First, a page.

All erotica is best read as a metaphorical expression of erotic desire. We don’t ban talking wolves and geese from our children’s stories because we understand them to be metaphors. It’s equally silly to ban animals and absurd settings from adult erotic literature. Does Amazon or Paypal intend to ban Greek mythology (and Yeats) because Zeus preferred to rape Leda as a Swan?
We are not monsters. I’ve never tied up a woman by her ankles and I’ve never whipped a woman. I’m not sure I would enjoy it (though some men and women would). But the fantasy powerfully appeals to me because of what it symbolizes – dominance and submission, the embodiment of a certain kind of masculinity and femininity, of pain and pleasure and the symbolism expressed by his self-control and her willing lack of control. But who really dominates who? The men and women who act out these fantasies, like Belle Knox, are also engaged in a symbolic eroticism. They do these things because they enjoy it. Maybe they’ll have regrets, but that’s no different than anything we do.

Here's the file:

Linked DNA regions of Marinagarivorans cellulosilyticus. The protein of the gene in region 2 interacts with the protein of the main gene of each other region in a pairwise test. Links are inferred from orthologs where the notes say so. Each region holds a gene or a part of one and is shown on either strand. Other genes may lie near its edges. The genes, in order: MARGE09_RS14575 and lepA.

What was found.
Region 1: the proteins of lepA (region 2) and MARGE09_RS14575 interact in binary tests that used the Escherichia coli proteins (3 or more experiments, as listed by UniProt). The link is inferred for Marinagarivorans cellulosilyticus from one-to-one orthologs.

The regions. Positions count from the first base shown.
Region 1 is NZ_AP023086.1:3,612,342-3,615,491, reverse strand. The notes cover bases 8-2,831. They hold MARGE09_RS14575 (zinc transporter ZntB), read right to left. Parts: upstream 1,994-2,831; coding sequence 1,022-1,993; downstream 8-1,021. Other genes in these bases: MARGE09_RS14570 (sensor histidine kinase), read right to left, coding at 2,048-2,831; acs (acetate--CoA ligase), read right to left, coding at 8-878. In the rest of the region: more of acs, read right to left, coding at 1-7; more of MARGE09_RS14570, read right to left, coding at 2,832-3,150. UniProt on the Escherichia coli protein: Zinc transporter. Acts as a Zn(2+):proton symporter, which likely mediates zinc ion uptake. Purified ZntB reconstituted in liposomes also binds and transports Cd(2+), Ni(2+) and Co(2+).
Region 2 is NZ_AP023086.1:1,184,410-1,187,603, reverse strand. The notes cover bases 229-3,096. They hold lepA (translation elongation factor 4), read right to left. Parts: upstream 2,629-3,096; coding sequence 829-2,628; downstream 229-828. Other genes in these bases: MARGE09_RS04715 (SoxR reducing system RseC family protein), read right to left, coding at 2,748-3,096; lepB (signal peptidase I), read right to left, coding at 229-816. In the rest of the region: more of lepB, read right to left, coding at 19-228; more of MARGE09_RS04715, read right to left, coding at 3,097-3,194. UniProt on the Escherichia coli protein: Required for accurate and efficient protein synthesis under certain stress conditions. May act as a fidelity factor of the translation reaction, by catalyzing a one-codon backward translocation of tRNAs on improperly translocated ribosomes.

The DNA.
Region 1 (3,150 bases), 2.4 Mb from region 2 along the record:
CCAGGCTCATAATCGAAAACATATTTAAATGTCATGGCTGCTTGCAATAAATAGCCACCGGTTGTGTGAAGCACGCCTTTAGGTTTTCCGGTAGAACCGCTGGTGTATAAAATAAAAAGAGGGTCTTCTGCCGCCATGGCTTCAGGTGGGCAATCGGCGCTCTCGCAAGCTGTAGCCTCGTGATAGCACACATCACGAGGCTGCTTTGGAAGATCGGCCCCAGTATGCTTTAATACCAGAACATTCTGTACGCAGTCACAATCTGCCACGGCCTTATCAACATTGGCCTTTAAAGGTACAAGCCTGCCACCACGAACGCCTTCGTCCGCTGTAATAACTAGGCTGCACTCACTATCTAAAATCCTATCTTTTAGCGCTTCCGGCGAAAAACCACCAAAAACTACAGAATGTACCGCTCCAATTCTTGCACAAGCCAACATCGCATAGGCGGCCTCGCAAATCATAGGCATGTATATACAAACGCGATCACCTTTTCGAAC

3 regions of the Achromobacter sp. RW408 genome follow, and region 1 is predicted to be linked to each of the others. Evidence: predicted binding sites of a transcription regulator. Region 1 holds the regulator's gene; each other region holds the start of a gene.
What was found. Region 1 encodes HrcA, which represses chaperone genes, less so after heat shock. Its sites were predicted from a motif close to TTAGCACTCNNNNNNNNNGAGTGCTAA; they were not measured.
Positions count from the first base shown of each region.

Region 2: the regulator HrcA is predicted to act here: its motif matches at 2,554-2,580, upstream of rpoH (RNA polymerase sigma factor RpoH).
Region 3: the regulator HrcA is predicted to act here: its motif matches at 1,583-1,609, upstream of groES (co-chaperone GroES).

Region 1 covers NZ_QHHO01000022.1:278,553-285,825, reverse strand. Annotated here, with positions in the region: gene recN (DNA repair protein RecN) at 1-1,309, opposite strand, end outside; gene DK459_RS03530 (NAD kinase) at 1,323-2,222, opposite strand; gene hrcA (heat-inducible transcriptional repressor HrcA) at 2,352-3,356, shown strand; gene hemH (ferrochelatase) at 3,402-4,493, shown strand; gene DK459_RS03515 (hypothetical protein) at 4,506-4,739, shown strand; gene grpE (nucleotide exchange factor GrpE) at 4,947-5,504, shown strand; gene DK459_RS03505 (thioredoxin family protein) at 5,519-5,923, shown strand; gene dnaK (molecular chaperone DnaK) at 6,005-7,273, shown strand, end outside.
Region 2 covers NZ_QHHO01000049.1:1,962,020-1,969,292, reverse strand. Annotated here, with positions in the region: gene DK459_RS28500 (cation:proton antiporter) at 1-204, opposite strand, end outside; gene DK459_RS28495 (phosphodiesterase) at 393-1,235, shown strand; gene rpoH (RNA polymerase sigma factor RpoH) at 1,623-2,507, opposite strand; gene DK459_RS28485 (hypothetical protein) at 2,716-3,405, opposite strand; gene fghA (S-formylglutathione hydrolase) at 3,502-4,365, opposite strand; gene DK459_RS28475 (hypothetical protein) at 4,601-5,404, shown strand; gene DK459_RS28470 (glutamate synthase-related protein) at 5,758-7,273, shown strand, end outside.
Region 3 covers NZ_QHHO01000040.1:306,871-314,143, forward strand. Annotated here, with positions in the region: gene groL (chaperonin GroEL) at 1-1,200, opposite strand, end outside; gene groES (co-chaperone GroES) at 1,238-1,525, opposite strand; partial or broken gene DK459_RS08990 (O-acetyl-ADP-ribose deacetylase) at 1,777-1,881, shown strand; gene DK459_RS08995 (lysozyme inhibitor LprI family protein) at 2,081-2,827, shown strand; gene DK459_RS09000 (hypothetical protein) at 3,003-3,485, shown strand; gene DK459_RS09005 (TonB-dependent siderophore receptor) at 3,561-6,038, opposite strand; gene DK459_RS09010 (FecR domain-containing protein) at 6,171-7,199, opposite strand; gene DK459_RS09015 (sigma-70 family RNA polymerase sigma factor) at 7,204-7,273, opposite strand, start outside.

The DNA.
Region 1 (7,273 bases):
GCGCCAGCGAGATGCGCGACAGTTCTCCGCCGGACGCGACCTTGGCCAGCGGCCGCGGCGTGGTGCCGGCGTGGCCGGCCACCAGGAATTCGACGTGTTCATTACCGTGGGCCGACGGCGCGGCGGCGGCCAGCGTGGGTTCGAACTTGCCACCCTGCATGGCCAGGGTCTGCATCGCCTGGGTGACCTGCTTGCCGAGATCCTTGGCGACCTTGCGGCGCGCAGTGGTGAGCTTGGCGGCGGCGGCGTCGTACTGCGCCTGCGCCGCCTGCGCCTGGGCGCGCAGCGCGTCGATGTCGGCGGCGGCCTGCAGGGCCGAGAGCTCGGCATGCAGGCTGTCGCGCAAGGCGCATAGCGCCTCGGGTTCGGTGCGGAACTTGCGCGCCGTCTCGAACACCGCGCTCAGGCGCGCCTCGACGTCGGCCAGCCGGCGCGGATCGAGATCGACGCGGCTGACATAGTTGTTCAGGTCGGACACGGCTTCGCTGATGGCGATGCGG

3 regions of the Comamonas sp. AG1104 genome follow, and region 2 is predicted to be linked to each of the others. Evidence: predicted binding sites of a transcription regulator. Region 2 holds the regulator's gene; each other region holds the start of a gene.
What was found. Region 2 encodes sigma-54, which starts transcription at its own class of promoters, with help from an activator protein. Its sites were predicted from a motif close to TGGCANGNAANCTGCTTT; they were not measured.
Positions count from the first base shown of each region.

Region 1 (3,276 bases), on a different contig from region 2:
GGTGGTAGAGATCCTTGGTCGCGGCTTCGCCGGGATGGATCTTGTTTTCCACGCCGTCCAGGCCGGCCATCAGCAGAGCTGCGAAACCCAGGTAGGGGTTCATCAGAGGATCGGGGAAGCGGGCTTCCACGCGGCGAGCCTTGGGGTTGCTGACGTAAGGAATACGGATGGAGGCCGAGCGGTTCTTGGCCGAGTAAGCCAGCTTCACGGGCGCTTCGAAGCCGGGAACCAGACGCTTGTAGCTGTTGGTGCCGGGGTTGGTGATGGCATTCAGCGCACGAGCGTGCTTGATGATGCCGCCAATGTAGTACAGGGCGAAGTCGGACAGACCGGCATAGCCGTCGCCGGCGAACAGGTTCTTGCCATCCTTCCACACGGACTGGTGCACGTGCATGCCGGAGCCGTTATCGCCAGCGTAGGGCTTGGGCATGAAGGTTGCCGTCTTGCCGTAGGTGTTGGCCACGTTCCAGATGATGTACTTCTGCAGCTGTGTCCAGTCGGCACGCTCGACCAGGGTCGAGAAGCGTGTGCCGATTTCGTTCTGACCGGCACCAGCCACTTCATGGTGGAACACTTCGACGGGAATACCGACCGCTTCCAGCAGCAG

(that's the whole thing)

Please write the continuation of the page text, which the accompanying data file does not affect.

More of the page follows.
I learned that erotic preferences are like politics or religion. There are those who think that all liberals are mentally ill and others who think that all Muslims are terrorists. Likewise, there are those who consider their own sexual proclivities to be the norm and that all other sexual preferences are a kind of deviance to be feared or suppressed.
I learned that there really isn’t a norm or, if there is, it isn’t what some or many might think.